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My message to the players has been unwavering in the buildup to this Women's World Cup.

Our goal is to get to the final, and if you ask me if that's achievable, if that's realistic, it has to be. Some things are in your control, and some things are out of your control, but we believe, as the host country, that we can control just enough to put us into the final. As I've told the players repeatedly, we're never going to get this time back again, so we've got no choice.

I really want this Women's World Cup to be about Christine Sinclair, our captain and top scorer. The whole fairy tale that the final will be played in her hometown, it's the True North for me. It's what gets me out of bed in the mornings.

I think Christine would be almost embarrassed if that was even mentioned among the players, though. Secretly, people are feeling that, but they'd never say it, not in our environment. Christine would be embarrassed when you consider that you'd just be doing this for her; she'd be disappointed. It's just the way she is.

The weight of history is not on our side, however. We don't hide it from the players, but when we put them up to this challenge, we made it very clear that Canada has only beaten a Tier 1 team at a top tournament twice. First against China at the 2003 World Cup and again three years ago against France in the Olympic bronze-medal game.

To get on the podium at the London Olympics, we had to do something that had rarely been done before, and now we've got to do it again. On top of that, this isn't the Olympics, where there are only 12 teams taking part. This is a 24-country, best-on-best tournament, and to get to the final you're probably going to have to beat four Tier 1 teams, so the past would suggest we haven't got much of a chance.

Since securing bronze at the Olympics, though, I feel we've got a new history and that there's a different mindset for this group of players. And that's where their strength really shines through.

When I looked at this group of players back in 2012, I predicted how all the top teams would look by 2015 and whether Canada would be able to compete with them. Teams such as France and Germany, the European champions, to say nothing of our chief rival and reigning Olympic champions, the United States, can all field world-class lineups. Can we compete with those squads player for player? Unfortunately not; they're more talented than us across the board.

What we had to do instead was consider the X factors. If we did what other teams do, operating within the FIFA-mandated international windows, having our players playing in professional leagues and bringing them all together for a camp three weeks before the tournament started, we had no chance to win the World Cup.

What I needed was to get my team together for as long a period as possible, so after determining that the other contenders had, on average, 100 days together a year, we decided we needed to double that. We introduced the concept of a residency program, where the players were pulled out of their professional leagues for a seven-month periodization program leading into the tournament. It's a unique situation and I don't think you'll ever see it again.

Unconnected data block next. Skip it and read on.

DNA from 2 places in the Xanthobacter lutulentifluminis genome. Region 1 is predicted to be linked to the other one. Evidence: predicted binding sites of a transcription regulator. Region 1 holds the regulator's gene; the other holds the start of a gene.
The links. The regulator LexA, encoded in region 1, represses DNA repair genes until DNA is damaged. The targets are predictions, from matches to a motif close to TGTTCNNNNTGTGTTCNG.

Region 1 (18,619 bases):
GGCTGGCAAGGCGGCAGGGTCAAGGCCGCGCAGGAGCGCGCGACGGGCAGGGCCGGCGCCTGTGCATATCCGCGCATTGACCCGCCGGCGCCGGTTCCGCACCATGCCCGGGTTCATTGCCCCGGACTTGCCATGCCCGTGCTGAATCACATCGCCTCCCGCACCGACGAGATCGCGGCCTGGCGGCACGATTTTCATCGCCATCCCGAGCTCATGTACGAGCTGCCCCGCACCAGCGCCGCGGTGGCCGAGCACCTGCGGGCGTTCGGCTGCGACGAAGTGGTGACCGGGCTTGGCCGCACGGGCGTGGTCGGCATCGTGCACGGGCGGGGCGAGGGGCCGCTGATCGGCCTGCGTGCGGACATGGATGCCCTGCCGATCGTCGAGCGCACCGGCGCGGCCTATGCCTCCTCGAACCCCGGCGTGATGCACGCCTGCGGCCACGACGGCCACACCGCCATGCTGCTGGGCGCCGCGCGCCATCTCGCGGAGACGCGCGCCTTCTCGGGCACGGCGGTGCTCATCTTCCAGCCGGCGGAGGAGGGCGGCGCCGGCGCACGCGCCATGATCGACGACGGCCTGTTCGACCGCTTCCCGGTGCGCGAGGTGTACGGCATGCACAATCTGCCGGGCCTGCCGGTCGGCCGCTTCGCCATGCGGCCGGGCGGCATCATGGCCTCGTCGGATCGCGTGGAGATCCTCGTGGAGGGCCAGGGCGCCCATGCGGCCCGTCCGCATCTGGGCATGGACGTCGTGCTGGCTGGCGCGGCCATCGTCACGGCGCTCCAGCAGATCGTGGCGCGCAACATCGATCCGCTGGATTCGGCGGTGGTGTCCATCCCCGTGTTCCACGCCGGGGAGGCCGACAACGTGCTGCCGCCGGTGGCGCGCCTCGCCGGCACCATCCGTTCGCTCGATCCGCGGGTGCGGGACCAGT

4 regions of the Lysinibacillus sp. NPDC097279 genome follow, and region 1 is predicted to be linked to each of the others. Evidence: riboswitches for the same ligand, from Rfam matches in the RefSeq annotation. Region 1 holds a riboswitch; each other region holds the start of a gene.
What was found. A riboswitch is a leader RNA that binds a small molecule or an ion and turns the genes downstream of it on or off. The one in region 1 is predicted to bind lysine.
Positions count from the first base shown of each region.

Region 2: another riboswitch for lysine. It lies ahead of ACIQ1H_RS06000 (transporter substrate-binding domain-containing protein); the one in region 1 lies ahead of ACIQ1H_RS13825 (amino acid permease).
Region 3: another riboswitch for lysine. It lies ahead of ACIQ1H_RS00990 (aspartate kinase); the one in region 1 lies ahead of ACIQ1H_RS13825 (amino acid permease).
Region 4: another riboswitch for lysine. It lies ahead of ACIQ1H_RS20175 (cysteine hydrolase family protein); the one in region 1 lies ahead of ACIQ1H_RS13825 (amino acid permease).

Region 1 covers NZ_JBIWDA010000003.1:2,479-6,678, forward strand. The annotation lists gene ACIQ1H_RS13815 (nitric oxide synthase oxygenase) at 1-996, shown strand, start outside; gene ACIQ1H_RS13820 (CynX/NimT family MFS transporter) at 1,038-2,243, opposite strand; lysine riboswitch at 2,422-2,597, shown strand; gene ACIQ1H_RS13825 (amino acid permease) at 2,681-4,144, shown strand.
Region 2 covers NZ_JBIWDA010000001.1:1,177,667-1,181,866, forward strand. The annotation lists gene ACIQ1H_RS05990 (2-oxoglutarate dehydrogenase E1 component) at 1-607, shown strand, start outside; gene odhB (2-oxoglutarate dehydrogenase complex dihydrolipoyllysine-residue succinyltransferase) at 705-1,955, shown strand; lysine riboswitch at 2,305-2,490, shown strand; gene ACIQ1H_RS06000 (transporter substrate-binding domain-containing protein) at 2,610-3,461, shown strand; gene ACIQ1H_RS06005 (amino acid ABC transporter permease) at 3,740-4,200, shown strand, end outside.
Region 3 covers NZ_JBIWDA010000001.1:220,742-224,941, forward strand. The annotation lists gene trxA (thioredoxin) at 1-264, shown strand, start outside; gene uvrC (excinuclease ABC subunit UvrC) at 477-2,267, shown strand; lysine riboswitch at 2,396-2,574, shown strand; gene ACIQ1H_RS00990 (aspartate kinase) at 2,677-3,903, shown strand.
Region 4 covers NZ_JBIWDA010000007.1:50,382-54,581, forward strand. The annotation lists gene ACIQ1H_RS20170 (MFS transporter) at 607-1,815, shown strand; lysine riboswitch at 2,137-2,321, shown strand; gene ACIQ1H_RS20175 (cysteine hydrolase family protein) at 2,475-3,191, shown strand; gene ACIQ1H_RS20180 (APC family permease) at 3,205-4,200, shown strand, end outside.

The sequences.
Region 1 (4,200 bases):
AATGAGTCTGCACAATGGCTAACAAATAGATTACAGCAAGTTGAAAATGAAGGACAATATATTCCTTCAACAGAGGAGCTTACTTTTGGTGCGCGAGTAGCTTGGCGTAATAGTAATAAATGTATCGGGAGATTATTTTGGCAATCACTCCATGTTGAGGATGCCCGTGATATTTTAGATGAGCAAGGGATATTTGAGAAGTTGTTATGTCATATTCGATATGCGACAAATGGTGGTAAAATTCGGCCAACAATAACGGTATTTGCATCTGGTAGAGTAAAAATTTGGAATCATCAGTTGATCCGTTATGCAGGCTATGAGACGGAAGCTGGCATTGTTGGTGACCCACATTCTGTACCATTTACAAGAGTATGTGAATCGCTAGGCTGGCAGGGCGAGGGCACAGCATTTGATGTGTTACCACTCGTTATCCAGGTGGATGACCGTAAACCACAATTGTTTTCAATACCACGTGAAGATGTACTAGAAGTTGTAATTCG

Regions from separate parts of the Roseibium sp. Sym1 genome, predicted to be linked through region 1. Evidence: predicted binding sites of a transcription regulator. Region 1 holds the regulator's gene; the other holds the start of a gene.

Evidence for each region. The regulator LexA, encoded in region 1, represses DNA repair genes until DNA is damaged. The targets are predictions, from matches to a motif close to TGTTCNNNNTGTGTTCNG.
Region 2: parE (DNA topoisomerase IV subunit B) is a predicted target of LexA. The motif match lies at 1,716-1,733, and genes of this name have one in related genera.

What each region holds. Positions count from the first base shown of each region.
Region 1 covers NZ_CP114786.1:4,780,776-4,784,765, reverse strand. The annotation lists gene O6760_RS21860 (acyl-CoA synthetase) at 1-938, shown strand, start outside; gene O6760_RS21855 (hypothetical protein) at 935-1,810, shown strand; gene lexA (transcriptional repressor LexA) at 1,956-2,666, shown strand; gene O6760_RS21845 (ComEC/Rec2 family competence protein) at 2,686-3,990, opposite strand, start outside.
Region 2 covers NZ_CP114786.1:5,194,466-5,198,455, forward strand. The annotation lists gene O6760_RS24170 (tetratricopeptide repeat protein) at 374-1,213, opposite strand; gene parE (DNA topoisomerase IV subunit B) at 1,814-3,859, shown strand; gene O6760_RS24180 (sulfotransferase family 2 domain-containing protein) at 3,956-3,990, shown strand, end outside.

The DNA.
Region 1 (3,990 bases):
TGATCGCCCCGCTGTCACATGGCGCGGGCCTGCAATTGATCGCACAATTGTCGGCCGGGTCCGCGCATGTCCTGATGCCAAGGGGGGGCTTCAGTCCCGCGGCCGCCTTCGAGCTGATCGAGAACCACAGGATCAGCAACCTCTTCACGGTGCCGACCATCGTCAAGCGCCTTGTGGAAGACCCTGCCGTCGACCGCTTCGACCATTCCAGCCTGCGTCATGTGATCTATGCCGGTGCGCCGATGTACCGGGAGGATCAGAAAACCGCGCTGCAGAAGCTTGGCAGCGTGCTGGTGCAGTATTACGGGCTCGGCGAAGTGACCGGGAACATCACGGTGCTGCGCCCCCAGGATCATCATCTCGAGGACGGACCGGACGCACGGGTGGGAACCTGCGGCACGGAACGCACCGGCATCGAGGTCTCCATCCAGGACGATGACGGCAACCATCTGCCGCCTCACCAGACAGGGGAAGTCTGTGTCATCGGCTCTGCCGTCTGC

Every training session was planned out three years ago, so every single day is building toward this tournament. We've employed what we term our Four Corner Approach, which is broken down into the following components: physical; technical and tactical; mental; and social and emotional.

We know if our players neglect any one of those corners, they're leaving their performance up to chance. We spent the first three months in the gym, setting the foundation for the gruelling journey that lies ahead. But we also paid attention to the mental side of it, helping our players build a resilient brain through work in a mind room, working with bio-neural feedback machines and on visualization strategies, as well as daily work with a psychologist.

We're hoping to build physical and mental resiliency to withstand multiple extra times, controversial refereeing decisions and penalty shootouts, if necessary. We've worked hard to educate the players about mental recovery and life balance during the tournament.

I've learned that myself over time. When I first coached at a World Cup back in 2007, I tried to micromanage every minute of the players' time – that's just the way my personality is.

But as I've gotten older and wiser, I recognized that players have got to enjoy the tournament, just enjoy being there. A good example is before the Olympic semi-final three years ago, Christine Sinclair talked about going to the venue, Manchester United's famed Old Trafford stadium, as a soccer fan and just walking around enjoying the experience of being part of the Olympics in an amazing place filled with history and tradition. She wanted to embrace it, enjoy it and not be scared of it.

We've also created an off-field leadership group with players such as Karina LeBlanc and Robyn Gayle, who are tasked with driving team events that foster deep connection among the players. They help keep the place light, bright and clear, which is important.

If you're not careful, you end up with people resenting the shirt, which is the last thing you want. It should be fun to represent your country. But once you start to embrace this huge, unbelievable opportunity that these women have to make an impact on their country, you don't see the negative side.

John Herdman is head coach of the Canadian women's national soccer team. This is the third of a five-part series on Canada's preparations as host country of the Women's World Cup.